August 16, 2022

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Restored Jim Thorpe to his position as the only Olympic gold winner in 1912

Restored Jim Thorpe to his position as the only Olympic gold winner in 1912

LAUSANNE, SWITZERLAND – Jim Thorpe has been reinstated as the only winner of the 1912 Olympic pentathlon and decathlon in Stockholm – nearly 110 years after he was stripped of those gold medals for violating strict amateur rules at the time.

The International Olympic Committee announced the change on Friday to mark the 110th anniversary of Thorpe winning the decathlon and proclaiming Sweden’s King Gustav V “the world’s greatest athlete”.

Thorpe, a Native American, returned to a strip parade in New York, but months later it was discovered that he had been paid to play minor league baseball over two summers, a violation of amateur Olympic rules. He was stripped of his gold medals in what was described as The first major international sports scandal.

For some, Thorpe remains the greatest athlete ever. He was voted as an Associated Press athlete for half a century in a 1950 poll.

In 1982—29 years after Thorpe’s death—the International Olympic Committee awarded his family repeat gold medals, but his Olympic records were not re-established, nor was his place as the only gold medalist in the two events.

Thorpe’s gold medals were initially withdrawn after it was discovered that he had been paid to play minor league baseball.

Two years earlier, a Bright Bath Strong petition upheld the declaration of Thorpe as the outright winner of the pentathlon and decathlon in 1912. He was listed by the International Olympic Committee as a co-champion in the official record book.

“We welcome the fact that thanks to the great participation of Bright Path Strong, a solution can be found,” said Thomas Bach, President of the International Olympic Committee. “This is an exceptional and unique situation, which was addressed by an extraordinary gesture of fair play from the respective National Olympic Committees.”

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Thorpe’s Native American name, Wa-Tho-Huk, means “shining path.” The organization, with the help of IOC member Anita Devrantz, contacted the Swedish Olympic Committee and the family of Hugo Weslander, who was promoted to gold in the decathlon in 1913.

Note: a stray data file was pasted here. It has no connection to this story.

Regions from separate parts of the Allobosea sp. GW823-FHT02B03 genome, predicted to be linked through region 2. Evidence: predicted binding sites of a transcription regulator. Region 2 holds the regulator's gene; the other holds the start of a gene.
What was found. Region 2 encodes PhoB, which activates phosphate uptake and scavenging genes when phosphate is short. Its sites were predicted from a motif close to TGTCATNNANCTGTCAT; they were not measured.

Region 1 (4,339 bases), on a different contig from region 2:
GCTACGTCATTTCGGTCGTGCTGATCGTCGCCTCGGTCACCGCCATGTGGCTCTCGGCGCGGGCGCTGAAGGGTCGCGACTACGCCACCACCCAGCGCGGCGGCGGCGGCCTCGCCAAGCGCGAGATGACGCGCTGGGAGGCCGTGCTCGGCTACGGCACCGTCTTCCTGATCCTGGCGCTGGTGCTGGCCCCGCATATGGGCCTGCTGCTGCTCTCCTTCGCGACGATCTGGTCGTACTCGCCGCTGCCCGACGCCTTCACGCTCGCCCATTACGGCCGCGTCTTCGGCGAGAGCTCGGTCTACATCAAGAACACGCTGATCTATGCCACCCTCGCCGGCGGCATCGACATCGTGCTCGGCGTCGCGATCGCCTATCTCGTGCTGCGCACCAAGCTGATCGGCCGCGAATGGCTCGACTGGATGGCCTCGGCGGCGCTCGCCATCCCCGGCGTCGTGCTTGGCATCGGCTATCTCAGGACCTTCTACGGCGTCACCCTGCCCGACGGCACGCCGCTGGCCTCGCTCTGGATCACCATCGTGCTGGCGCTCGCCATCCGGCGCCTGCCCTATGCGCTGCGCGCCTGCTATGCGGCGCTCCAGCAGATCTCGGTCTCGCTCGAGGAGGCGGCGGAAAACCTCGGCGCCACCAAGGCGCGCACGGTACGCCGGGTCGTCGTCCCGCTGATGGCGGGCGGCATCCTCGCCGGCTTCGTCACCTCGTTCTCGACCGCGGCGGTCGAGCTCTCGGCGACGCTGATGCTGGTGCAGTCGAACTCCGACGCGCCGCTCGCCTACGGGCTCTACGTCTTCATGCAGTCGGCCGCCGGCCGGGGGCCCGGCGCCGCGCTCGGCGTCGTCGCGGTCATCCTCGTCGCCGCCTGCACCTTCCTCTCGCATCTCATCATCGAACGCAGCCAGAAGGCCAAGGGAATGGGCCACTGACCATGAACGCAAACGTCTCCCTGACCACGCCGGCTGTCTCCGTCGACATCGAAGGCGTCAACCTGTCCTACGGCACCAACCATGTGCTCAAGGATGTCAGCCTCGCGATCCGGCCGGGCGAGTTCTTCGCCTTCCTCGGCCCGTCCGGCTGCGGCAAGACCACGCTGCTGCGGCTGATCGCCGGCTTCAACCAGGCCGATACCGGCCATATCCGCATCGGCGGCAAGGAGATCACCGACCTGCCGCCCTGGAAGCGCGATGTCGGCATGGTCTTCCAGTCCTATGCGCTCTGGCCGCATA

“They confirmed that Weislander himself never accepted the Olympic gold medal allotted to him, and they always saw Jim Thorpe as the only legitimate Olympic gold medalist,” the IOC said, adding that the Swedish Olympic Committee agreed.

“The same announcement was received from the Norwegian Olympic and Paralympic Committee and the Sports Confederation, whose athlete, Ferdinand B., was named the gold medalist when Thorpe was stripped of his pentathlon title,” the IOC said.

Bie will be listed as a silver in the pentathlon, and Wieslander as a silver in the decathlon.

Jim Thorpe
Thorpe made history as the first Native American to win an Olympic gold medal for the United States.

The International Olympic Committee said the governing body for athletics has also agreed to amend its records.

Bright Path Strong praised the IOC for “setting the record straight” around the Sack, Fox and Pottawatomie athlete.

“We are so grateful that this 110-year-old injustice has finally been rectified, and there is no confusion about the most iconic athlete in history,” said Nidra Darling, organization co-founder and citizen of Prairie Band Potawatomi Nation.

At the World Championships in Eugene, Oregon, Native American hammerhead Jani Casanavuid said the announcement was news to celebrate.

“My ultimate goal is to follow in his footsteps, to inspire and empower the next generation of athletes,” she said.

Von Sharp, president of the National Congress of the American Indians, said Thorpe, as the first Native American to win an Olympic gold medal for the United States, “inspired our people for generations.”

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In Stockholm, Thorpe tripled the result of his nearest competitor in the pentathlon and got 688 points more than the second-placed in decathlon.

During the closing ceremony, King Gustav V told Thorpe: “Sir, you are the greatest athlete in the world.”